CONFLICT: When you’ve served as mayor, confrontation and conflict are not new. You develop a thick skin and can power through and figure out what’s important and what you want to accomplish. If you look at civil discourse, some of these interactions have been pretty contentious and uncivil. But I also think that there are things we can agree on.

BUSINESS CONCERNS: Some businesses have expressed concerns that [the burden on business] is accumulating. Minimum wage, sick leave, scheduling, the soda tax and now the proposed head tax. The city is now spending $63 million a year on addressing homelessness, yet, if you look outside, it doesn’t look as if anything is improving. We haven’t seen a concrete plan about what they want to do [with the tax money]. Some in the business community feel, “We understand there is a problem and we have a role to play, but don’t treat us like an ATM.”

REGIONALISM: There is a tendency for [welfare] services to congregate in major cities, but maybe they should be dispersed countywide. What can we do to prevent people from becoming homeless? Maybe employers can hire people and give them a second chance. There is so much that can be done without necessarily saying, “We’re going to tax your jobs.”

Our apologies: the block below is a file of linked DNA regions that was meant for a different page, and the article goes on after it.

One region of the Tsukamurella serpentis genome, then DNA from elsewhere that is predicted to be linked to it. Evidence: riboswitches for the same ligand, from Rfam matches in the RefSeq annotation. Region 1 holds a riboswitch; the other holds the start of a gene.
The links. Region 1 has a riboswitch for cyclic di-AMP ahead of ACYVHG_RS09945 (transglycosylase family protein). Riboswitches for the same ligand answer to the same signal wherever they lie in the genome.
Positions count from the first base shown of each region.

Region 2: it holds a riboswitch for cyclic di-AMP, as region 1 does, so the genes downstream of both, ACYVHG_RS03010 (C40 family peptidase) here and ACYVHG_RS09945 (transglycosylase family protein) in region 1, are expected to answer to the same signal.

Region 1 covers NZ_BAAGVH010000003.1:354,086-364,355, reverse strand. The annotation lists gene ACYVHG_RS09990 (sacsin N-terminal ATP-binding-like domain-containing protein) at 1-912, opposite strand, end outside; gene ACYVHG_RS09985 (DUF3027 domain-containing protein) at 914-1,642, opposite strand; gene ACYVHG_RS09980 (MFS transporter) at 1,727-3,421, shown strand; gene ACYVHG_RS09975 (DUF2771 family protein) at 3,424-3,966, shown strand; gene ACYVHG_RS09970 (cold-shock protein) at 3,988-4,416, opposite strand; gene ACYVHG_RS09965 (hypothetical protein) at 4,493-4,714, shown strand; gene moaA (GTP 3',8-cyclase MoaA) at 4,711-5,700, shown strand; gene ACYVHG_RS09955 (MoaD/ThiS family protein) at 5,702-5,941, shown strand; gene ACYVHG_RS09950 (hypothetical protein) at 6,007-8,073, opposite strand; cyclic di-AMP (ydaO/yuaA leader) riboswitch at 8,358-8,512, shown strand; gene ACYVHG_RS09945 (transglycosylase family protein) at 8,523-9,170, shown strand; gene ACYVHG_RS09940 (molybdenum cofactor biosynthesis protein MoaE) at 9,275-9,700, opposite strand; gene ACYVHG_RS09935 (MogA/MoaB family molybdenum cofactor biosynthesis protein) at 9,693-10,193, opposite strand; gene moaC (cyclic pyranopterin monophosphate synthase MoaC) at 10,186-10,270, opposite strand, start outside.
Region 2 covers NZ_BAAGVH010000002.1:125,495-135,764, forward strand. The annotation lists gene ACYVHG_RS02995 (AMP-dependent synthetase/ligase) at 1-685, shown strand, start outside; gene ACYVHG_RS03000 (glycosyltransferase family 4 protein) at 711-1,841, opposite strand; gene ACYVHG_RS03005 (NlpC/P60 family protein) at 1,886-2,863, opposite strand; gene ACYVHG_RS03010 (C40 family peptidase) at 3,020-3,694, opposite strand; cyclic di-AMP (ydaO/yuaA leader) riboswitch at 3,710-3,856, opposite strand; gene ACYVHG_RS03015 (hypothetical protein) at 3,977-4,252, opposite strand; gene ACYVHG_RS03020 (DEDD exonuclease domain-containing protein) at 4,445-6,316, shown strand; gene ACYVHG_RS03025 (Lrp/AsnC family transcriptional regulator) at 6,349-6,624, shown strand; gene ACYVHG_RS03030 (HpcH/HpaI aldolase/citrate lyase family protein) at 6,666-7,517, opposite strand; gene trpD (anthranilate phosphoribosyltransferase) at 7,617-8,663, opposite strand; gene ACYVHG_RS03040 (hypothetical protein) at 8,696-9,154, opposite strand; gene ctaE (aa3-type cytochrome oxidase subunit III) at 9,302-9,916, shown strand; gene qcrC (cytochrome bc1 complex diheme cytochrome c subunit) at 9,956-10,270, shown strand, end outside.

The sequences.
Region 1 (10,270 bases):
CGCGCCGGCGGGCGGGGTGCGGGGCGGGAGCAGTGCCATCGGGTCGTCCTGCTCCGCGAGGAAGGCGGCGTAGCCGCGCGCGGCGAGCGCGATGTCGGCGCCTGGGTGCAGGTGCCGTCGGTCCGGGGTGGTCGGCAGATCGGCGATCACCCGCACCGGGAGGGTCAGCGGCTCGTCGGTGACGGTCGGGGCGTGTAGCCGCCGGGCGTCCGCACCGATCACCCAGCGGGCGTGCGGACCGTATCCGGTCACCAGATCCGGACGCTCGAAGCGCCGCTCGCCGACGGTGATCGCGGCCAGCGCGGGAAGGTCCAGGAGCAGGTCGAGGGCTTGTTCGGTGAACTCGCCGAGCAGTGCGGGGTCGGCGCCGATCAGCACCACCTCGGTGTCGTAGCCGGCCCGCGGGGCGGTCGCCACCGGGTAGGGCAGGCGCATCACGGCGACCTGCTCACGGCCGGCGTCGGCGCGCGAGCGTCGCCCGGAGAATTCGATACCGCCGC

CITY BUDGET: I don’t come from a city that has an abundance of everything. In the last recession, we had to cut 15 percent of our budget. In Seattle, the payroll has gone up 37 percent during a period when the population is up 11 percent. Are they looking for ways to find efficiencies before looking to increase taxes?

MAJOR GOAL: To change the narrative in Seattle that business is bad, I want to have a collaborative, open-minded relationship with the City Council. I would also like to see more regional collaboration.